UPDATE: The Presiding Bishop of the Episcopal Church weighs in:
Yesterday afternoon in New York, outside the Episcopal Church Center, a demonstration took place in front of the Israeli consulate. The demonstrators included orthodox Jews. All were calling for an immediate end to the attacks in Gaza. I join my voice to theirs and those of many others around the world, challenging the Israeli government to call a halt to this wholly disproportionate escalation of violence.
In other words, Israel is not allowed to do anything that would actually end the threat to its civilian population. It may kill as many terrorists as the terrorists kill civilians, and may only use Qassam rockets and mortars to do so. At least that’s what I’m guessing, since she doesn’t bother to say what constitutes the disproportionality in Israel’s response.
I challenge the Palestinian forces to end their rocket attacks on Israelis.
Those attacks have been going on for a while now. I couldn’t find any prior call from Bishop Schori on the ECUSA Web site for Hamas to stop those attacks.
I further urge the United States government to use its influence to get these parties back to the negotiating table and end this senseless killing.
What does she mean, “back to the negotiating table”? Since when has Hamas ever “negotiated” with Israel. Yeah, they agreed to a truce back in June–the technical term is hudna, and it means “time to reload.” Hamas then broke it by trying to build a tunnel into Israel for the purpose of kidnapping soldiers. When Israel took action to destroy that tunnel, Hamas started shelling again in earnest. Throughout these events, Schori had nothing to say. Only when Israel takes serious action does it become necessary to raise her voice in protest.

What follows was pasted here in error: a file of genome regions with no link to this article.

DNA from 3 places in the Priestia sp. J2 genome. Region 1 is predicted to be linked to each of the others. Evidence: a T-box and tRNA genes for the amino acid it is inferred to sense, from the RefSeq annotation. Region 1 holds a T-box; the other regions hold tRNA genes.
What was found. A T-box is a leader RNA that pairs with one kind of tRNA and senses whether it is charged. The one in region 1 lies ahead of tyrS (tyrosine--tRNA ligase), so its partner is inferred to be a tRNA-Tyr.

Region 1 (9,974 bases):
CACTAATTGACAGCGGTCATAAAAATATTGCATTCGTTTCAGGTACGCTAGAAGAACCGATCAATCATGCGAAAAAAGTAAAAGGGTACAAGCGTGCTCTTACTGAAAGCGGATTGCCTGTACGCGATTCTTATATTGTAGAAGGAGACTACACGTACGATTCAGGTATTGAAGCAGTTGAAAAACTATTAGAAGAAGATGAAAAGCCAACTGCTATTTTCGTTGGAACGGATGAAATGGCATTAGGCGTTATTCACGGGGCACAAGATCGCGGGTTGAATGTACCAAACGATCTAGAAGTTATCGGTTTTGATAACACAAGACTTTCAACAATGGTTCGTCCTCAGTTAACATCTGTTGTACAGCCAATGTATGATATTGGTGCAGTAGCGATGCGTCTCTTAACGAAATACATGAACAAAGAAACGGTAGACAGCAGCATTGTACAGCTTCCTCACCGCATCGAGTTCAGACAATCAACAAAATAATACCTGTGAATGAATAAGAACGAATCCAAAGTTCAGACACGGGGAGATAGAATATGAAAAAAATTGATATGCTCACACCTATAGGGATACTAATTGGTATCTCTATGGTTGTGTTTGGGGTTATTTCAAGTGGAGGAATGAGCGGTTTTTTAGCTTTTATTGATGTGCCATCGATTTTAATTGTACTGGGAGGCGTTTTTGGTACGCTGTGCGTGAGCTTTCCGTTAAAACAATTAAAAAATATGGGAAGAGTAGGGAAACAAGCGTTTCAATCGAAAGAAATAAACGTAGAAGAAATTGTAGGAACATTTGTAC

President-elect Obama needs to be part of this initiative, which demands his attention now and is likely to do so through his early months in office.
Last time I checked, “president-elect” was not an official government position. Barack Obama has quite rightly said that the United States only has one president at a time, yet George Bush’s name doesn’t appear in this statement.
I urge a comprehensive response to these attacks. Innocent lives are being lost throughout the land we all call Holy, and as Christians remember the coming of the Prince of Peace, we ache for the absence of peace in the land of his birth.
Jesus was born in the Gaza Strip? Who knew?
I ask all people of faith to join with the Episcopalians in Jerusalem